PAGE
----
Some of Europe's largest economies have seen a decrease in their labour costs during the second quarter, according to figures released by the European Central Bank.
The harmonised competitiveness indicators, which look at the price and cost competitiveness of eurozone countries, revealed that Italy, Spain and Portugal have made progress in becoming more competitive.
On the indicator, a positive change points to a decrease in cost competitiveness, which means labour costs are higher.
The High Fliers In Quarter
In the second quarter of 2013 Germany, Italy, Spain, Portugal and Slovakia saw their labour costs decrease and competitiveness increase from the first quarter of 2013.
Spain saw a real improvement in its score in the first quarter, which previously stood at 2.6% but improved to -0.4% in the second quarter.
Meanwhile Italy's score shifted from 1.9% in the first quarter to -1.2% in the second, and France saw a percentage improvement from 1.4% to -0.5%.
Slovakia also became stronger with a significant move from 1.6% to -1.4% in the second quarter across the two quarters
Annual Measure Shows Different Picture
However, the results also demonstrated that the eurozone has a long way to go in improving its overall competitiveness through lower labour costs in the longer term.
Italy and France have remained stagnant on a yearly reading with little change in their competitiveness. France only had a 0.1% change compared to 2012 and Italy only had a 0.2% shift.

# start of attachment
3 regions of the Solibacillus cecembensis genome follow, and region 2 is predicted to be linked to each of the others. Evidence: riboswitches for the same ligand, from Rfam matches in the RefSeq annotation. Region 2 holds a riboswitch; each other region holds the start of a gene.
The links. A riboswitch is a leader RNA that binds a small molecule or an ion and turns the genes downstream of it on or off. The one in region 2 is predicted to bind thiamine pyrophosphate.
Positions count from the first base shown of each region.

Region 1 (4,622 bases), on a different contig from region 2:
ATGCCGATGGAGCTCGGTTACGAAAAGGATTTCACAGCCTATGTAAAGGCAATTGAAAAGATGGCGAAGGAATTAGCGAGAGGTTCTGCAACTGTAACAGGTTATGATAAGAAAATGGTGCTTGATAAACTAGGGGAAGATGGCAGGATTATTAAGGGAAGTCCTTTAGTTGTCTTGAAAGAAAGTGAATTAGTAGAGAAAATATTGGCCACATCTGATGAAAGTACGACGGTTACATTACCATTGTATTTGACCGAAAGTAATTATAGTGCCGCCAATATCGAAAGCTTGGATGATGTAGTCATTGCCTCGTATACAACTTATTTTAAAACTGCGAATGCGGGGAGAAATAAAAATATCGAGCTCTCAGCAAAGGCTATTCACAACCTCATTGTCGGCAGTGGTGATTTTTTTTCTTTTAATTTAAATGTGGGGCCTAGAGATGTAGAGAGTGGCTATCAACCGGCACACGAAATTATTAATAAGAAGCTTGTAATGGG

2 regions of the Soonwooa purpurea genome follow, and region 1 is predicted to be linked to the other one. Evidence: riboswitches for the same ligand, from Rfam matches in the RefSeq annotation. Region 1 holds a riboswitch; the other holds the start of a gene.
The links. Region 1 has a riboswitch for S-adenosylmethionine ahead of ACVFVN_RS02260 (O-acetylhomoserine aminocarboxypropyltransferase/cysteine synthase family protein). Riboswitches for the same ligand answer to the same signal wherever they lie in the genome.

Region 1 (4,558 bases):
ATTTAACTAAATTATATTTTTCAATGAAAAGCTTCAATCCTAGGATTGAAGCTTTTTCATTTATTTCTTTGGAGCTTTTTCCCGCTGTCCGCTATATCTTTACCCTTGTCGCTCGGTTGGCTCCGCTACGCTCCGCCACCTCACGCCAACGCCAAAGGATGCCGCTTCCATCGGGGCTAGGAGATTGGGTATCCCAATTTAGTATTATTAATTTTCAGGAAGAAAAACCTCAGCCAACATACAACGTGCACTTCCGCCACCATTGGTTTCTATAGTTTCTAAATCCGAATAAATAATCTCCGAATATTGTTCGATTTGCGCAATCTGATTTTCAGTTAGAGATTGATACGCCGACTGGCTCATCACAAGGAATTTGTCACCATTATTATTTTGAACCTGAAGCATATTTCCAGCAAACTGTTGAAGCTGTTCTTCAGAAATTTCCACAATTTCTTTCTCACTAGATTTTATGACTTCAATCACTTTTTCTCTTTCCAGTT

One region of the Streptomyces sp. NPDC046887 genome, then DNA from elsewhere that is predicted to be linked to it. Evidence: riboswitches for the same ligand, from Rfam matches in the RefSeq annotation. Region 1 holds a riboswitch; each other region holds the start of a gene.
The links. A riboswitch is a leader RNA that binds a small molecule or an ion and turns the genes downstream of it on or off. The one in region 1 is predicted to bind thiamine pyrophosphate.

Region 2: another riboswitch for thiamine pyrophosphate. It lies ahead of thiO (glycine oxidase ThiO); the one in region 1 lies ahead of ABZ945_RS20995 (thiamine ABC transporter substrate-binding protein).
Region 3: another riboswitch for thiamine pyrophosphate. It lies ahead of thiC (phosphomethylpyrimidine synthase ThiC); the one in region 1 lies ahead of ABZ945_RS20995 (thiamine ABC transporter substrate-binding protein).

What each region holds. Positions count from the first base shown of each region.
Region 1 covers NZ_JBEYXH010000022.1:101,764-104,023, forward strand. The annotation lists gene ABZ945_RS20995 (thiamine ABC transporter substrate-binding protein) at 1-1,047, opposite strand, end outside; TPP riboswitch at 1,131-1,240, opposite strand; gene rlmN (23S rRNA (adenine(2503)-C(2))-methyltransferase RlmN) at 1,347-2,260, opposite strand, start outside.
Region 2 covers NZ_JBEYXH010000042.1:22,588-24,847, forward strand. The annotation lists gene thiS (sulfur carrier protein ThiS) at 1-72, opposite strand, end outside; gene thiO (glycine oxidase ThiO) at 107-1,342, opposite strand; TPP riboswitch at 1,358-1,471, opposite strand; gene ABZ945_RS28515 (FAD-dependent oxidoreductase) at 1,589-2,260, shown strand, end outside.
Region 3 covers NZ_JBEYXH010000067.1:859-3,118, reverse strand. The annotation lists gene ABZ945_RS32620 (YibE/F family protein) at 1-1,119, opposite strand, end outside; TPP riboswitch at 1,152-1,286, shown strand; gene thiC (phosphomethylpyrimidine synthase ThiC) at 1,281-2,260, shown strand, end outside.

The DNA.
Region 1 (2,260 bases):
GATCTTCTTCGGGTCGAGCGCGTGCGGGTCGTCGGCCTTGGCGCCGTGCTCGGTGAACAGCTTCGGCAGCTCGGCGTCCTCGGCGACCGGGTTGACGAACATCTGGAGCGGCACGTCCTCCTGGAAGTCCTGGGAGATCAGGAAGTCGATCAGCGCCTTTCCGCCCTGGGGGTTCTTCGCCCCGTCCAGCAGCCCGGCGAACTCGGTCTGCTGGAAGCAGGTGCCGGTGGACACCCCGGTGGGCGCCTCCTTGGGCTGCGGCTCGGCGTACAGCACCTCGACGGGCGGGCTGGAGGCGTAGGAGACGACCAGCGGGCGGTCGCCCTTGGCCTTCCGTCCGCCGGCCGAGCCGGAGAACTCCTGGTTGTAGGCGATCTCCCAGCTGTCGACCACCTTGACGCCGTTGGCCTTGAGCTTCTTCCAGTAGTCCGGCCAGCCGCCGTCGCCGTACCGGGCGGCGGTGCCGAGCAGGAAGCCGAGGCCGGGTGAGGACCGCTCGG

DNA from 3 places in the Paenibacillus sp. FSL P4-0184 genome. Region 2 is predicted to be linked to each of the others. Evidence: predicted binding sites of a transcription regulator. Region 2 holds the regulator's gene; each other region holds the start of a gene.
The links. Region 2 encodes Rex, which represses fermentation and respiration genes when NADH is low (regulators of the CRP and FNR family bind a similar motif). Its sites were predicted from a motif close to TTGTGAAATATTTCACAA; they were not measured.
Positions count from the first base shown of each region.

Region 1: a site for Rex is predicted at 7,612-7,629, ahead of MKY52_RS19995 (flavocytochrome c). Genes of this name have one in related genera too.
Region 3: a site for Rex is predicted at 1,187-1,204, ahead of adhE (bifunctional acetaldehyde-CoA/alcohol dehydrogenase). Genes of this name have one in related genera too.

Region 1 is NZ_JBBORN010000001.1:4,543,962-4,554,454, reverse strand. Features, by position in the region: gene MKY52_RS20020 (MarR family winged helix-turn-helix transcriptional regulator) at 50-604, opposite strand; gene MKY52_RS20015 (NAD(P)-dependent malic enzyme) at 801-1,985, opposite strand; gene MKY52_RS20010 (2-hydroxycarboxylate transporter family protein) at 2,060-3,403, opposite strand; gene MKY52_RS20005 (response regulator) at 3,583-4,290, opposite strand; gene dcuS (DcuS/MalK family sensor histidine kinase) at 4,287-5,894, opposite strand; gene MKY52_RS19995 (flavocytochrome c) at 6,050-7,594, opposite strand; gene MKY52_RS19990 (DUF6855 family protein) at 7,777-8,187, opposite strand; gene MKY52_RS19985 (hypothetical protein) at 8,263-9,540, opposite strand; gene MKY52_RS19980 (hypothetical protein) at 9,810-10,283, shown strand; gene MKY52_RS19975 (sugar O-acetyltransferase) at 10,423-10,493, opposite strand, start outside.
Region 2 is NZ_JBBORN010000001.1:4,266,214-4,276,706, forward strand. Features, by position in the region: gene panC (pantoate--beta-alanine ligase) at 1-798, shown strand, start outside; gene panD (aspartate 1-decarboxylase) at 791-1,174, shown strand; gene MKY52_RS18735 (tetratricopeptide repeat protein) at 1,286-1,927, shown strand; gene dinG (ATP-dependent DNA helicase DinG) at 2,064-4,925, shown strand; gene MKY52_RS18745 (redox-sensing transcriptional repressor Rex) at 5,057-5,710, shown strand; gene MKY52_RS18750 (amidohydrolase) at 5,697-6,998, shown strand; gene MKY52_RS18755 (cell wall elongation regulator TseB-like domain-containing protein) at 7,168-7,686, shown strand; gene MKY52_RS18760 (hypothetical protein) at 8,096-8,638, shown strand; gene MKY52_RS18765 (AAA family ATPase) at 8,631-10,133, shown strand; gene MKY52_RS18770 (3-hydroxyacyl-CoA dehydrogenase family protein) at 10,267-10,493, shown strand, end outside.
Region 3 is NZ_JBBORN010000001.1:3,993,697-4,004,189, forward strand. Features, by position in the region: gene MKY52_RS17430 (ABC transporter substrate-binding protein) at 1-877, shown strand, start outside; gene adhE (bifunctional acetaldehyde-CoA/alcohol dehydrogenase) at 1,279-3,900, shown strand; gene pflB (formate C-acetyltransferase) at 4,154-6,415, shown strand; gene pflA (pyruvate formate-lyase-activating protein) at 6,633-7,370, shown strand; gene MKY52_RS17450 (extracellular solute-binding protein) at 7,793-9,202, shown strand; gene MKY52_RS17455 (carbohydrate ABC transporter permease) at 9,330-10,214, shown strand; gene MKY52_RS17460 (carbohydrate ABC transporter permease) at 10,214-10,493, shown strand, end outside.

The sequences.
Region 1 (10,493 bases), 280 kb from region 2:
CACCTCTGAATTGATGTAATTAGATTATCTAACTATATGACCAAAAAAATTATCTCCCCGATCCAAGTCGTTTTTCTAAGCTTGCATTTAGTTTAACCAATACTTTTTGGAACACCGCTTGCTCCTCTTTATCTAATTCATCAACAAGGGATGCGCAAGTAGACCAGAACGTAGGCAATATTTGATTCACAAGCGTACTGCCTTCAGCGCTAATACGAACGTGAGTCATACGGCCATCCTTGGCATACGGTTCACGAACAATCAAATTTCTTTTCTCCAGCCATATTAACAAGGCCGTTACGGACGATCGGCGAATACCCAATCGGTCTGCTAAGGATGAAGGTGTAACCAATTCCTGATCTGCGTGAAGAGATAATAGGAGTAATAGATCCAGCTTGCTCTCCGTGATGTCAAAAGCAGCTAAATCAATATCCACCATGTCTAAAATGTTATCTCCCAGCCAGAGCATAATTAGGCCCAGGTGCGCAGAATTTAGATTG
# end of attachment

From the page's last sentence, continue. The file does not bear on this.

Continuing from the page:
Greece saw a massive decline in its labour costs and increase in its competitiveness with a shift of -12.1%.
Much To Be Done
The latest figures indicate that the eurozone crisis has stabilised and is, at least, not getting worse.
Yet these figures that show eurozone countries might be recovering through lower labour costs could simply mean that poorly-paid jobs and growth are being created at the expense of wages. .
For instance, Germany is usually held up as the economy that has weathered Europe's sovereign debt crisis better than any other.
But Adam Posen, an economist and former member of the Bank of England's Monetary Policy Committee, wrote in the Financial Times that Germany's economic resilience has come at a price.
"Since 2003 a falling unemployment rate has been the consequence of the creation of a large number of low-wage and part-time or flexible jobs" in the German economy, he said.